City centre and centre of political life of Rome, the square is surrounded by famous buildings: the Palazzo Chigi (on the right, with the colonnade behind) seat of the Cabinet Office since 1961; on the left is the Palazzo Ferraioli, already Del Bufalo, Aldobrandini and Niccolini. To the right is the small church S. Bartolomeo ai Bergamaschi, aka Santa Maria della Pietà, founded in 1561 as chapel for the Ospedale dei Pazzi; opposite is the Palazzo Wedekind, embellished by 16 gorgeous ionic columns from Veii and back is the building of Galleria Colonna. At the centre of the square is the fountain by Giacomo Della Porta and Marc Aurelius’ Column (176-193) decorated with bas-reliefs to celebrate the triumph of the emperor upon the Marcomanni, the Quadi and the Sarmatians.
The building was began by Pietro Aldobrandini who gave the direction of works to Matteo Bartonili da Città di Castello (1580-1586). According to the sources Giacomo della Porta and Carlo Maderno worked in the site. In 1659 the building, not yet finished, was bought by Pope Alexander VII for his family, after whom it is named. The building was completed in the Baroque era. Since 1917, when it was acquired by the State, the Palazzo Chigi has been associated with politics. Since the 1970s, after a complete restoration (1959-61), the palace is the seat of the Presidency of the Council of Ministers.
Outside, the building follows the severe concepts of the Counter-Reformation. On the main facade, on Via del Corso, the windows of the first floor have round and triangular tympanums. The face to Piazza Colonna is larger and has a rich portal (1739). Inside are worth seeing the cortile della Greca, with a fountain decorated with the coat of arms of the Chigi and Della Rovere families (1749) and the flight of steps leading to the first floor, where is the Salone del Consiglio dei Ministri. In the ceiling of the Salone d’oro, a neoclassical hall designed by Giovanni Stern (1765-1767), is the Sleeping Endimion by Baciccia.
Palazzo Wedekind is a palazzo in Piazza Colonna in Rome, located next to the church of Santi Bartolomeo ed Alessandro dei Bergamaschi. It is notable as the historic offices of the daily paper Il Tempo.
On a site occupied in antiquity by the Temple of Marcus Aurelius, the medieval buildings on the site were cleared for a structure erected by the Ludovisi (1659) that became the offices of the vicegerente of the vicariate of Rome. To house the general director of the postal service for the Papal States, moved here in 1814, the palazzo was completely rebuilt by Pope Gregory XVI to designs by Giuseppe Valadier carried out by
Pietro Camporese the Younger. At Valadier’s urging, Camporese added a portico built with twelve elegant Roman columns brought from the ruins of Veii, supplemented with two pairs of columns flanking the main doorway, retrieved from the basilica of San Paolo fuori le Mura, which burned in 1823.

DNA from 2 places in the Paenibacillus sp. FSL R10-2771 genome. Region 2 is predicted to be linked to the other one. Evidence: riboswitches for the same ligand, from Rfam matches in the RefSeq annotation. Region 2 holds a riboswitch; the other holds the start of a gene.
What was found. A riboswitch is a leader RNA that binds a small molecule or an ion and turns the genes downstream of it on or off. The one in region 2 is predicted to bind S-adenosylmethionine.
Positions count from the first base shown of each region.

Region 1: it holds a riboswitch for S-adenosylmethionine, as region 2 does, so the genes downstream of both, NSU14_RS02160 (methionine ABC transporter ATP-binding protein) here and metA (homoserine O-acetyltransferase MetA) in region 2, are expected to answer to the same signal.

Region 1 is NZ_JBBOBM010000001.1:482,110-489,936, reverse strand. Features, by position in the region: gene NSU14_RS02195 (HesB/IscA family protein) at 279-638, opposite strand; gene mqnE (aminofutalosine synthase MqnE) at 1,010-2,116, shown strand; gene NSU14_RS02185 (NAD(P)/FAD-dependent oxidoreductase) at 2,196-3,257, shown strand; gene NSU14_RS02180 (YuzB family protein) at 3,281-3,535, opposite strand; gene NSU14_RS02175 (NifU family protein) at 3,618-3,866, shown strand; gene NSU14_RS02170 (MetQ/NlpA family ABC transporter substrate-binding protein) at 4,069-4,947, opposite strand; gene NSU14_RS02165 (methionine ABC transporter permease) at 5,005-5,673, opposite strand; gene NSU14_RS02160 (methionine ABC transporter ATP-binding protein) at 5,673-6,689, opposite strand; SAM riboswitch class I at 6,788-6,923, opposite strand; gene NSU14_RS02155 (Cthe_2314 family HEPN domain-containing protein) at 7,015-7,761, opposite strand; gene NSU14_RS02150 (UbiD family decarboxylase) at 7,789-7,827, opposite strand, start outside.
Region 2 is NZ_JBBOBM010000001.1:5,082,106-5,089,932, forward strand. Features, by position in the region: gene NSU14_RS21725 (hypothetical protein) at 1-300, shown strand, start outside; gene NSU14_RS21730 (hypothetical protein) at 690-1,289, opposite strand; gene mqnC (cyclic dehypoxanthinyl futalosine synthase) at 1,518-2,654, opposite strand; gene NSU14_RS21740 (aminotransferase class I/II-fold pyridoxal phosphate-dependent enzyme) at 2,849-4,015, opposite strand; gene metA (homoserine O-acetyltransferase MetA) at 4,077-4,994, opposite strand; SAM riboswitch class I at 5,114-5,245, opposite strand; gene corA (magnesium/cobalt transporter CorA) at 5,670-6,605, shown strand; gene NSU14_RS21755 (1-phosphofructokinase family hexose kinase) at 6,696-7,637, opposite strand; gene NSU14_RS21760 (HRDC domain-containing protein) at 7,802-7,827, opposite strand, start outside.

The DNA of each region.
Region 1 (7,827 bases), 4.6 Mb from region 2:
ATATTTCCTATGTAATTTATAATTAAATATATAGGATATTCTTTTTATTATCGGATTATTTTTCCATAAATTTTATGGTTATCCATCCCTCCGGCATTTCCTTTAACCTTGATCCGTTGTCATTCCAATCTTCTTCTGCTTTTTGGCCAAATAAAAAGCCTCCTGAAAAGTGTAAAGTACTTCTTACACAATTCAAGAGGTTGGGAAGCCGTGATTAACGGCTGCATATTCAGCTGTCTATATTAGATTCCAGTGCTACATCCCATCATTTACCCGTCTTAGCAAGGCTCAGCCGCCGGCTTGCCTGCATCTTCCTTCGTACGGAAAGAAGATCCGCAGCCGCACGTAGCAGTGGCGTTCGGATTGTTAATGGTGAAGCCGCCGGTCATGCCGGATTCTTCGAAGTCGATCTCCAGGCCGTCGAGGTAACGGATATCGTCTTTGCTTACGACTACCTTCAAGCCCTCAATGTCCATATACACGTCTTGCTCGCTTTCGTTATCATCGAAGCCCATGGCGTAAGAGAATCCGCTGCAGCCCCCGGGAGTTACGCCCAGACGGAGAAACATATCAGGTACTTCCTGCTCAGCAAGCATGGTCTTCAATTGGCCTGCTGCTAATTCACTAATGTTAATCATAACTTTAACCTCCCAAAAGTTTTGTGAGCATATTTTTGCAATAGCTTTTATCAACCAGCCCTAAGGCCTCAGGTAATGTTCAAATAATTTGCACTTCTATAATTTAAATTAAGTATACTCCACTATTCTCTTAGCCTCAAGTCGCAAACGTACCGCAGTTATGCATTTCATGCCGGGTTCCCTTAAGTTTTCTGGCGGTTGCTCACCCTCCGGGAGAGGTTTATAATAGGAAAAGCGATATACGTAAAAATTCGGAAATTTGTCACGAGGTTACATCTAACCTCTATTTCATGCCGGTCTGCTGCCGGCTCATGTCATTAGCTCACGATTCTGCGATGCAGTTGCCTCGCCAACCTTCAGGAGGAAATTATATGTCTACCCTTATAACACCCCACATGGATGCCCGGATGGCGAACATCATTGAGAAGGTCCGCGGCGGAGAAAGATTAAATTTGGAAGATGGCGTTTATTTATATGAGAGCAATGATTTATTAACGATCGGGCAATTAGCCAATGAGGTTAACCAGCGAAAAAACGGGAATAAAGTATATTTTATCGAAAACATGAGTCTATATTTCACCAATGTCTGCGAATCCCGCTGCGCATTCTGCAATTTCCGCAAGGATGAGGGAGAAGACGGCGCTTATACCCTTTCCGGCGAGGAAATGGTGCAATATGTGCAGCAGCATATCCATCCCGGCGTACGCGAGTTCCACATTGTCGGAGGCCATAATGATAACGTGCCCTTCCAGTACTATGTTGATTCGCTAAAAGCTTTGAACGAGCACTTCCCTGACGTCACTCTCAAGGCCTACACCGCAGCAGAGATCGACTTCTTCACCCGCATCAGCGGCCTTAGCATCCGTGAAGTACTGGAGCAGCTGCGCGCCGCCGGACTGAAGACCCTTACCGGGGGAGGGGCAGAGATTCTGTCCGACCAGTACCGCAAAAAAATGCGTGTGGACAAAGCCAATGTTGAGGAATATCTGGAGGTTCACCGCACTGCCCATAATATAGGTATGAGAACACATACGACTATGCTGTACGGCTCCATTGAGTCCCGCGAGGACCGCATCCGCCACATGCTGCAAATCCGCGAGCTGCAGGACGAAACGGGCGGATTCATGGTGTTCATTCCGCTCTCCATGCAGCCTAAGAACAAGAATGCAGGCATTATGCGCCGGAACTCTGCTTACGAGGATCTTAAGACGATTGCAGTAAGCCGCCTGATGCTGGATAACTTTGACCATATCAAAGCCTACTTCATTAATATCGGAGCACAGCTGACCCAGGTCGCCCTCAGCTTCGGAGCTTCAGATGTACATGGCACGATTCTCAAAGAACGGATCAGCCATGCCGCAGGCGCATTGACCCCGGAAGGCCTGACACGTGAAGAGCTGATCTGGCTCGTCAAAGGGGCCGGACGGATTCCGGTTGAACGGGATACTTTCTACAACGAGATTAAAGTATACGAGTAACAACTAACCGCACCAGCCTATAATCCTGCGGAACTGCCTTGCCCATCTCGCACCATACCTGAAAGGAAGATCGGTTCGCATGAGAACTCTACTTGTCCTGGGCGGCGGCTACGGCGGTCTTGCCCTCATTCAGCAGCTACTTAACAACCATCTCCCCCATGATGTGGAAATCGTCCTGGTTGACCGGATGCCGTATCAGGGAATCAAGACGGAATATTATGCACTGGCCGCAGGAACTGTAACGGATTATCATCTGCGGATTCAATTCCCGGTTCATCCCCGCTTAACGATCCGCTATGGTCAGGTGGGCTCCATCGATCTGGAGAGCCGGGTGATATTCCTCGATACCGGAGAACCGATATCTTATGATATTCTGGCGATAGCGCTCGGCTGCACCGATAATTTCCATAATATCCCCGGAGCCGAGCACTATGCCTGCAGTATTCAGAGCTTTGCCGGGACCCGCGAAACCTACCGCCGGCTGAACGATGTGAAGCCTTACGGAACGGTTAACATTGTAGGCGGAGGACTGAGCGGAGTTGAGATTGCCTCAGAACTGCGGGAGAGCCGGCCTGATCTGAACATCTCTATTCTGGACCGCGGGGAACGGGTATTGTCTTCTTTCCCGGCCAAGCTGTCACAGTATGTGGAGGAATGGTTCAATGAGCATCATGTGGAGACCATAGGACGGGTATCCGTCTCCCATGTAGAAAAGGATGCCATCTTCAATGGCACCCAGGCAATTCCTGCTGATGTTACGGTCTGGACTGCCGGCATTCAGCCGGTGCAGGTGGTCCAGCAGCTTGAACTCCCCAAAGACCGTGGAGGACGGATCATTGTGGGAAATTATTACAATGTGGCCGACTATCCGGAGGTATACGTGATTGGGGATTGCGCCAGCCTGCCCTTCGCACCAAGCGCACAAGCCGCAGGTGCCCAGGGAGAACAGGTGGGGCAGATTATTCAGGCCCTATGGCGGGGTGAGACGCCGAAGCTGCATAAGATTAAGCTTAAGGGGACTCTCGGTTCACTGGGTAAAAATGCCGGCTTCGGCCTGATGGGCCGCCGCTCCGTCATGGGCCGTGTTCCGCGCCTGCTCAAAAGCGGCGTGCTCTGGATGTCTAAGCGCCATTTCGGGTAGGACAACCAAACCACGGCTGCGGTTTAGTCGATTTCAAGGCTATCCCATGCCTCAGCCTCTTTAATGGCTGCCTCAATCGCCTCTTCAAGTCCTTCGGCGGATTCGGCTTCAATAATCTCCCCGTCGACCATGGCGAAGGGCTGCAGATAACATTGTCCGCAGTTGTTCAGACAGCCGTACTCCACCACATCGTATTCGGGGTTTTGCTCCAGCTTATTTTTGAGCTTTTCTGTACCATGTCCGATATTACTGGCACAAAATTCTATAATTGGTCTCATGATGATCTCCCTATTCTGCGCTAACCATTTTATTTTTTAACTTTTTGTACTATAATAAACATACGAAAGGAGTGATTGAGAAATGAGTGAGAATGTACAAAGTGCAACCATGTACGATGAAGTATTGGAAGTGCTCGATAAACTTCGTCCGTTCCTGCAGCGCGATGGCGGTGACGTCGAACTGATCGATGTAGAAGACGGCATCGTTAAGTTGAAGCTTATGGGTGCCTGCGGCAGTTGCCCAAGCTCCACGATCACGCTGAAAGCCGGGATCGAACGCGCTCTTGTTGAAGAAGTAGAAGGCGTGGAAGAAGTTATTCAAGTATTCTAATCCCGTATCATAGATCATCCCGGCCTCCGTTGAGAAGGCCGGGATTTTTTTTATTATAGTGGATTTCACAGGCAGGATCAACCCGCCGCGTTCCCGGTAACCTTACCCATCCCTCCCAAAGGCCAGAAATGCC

The fountain in the Piazza Colonna
This fountain was designed by Giacomo Della Porta and built by the sculptor Rocco Rossi from Fiesole in 1575 and completed in 1577. It presents an octagonal pond with the sides alternatively concave and convex in portasanta marble and decorated by fillets with sixteen white marble lion heads. In 1585 it was fed by the Acqua Vergine. Dalla Porta’s initial project with the fountain leaning against the base of the Colonna Antonina and a background of rocks was never carried out. The project also
included the colossal statue of Marforius that today is situated in the courtyard that has its same name in the Capitoline Museums. In 1656 the fountain was subject to a restoration, certainly of minor importance, by Bernini. In 1702 pope Clement the Eleventh Albani (1700-1721) put his coat of arms, the eight-pointed star, on the central basin. In 1830 the star was removed together with the basin and replaced with a work by Alessandro Stocchi that consists of the current white marble basin and two groups of pairs of dauphins with the tails intertwined and a shell.
A shrine to Industry and Commerce: this is how the people of Rome envisaged the Galleria in Piazza Colonna when it was inaugurated in October 1922, with its shops and bank branches therein, completed after years of work. With its majestic presence on via del Corso, Galleria Colonna represented the inauguration of a building of huge dimensions, multifunctional in its purpose since it was intended both for office use and retail purposes, built after an intense debate, which started during the very first years of Rome as capital, and in pursuance of a project of exceptional ambition.
source and read more: